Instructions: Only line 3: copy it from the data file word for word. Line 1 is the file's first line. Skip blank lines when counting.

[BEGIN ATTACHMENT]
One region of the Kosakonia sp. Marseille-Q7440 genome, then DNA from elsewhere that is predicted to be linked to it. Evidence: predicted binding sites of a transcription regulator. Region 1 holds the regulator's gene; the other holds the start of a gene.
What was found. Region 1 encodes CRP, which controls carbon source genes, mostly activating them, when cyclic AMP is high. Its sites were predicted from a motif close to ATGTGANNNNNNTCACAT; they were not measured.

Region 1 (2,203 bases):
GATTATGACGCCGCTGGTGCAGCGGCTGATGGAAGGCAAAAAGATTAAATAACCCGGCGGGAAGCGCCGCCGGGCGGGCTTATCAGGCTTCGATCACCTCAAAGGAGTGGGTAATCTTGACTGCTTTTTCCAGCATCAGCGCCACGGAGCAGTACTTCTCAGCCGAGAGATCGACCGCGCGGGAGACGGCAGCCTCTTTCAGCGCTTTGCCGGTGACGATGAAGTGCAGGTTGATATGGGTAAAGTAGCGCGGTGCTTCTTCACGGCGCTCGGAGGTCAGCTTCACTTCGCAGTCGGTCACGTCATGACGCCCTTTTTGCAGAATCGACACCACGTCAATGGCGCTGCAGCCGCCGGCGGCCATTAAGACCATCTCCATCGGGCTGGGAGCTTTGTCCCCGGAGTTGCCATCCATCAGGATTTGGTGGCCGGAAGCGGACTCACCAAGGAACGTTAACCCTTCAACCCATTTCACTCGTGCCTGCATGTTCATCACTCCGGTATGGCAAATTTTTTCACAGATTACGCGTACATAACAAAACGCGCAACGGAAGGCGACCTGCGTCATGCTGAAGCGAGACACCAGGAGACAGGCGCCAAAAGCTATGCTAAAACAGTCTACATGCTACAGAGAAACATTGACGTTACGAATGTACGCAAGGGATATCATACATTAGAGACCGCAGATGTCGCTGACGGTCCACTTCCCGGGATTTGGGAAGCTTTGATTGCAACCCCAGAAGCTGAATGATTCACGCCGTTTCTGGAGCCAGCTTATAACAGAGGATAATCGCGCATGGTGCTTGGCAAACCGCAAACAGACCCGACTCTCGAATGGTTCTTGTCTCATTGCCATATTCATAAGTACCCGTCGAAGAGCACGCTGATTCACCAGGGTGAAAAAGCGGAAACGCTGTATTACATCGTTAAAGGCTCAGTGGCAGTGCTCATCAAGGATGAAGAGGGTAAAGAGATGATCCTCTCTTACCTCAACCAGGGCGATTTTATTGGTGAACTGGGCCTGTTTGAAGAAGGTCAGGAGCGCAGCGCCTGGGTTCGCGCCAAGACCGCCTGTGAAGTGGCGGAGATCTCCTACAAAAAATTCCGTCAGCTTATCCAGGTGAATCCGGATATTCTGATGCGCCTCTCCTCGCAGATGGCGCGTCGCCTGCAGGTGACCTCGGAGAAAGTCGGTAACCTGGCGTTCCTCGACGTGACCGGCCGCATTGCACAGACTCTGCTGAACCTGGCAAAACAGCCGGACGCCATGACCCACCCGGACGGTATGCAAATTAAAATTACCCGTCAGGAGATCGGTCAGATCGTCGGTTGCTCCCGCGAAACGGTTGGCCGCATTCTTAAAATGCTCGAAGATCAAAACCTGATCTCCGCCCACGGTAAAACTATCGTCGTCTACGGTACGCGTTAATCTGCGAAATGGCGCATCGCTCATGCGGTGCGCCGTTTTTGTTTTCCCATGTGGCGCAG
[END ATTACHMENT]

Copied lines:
Region 1 (2,203 bases):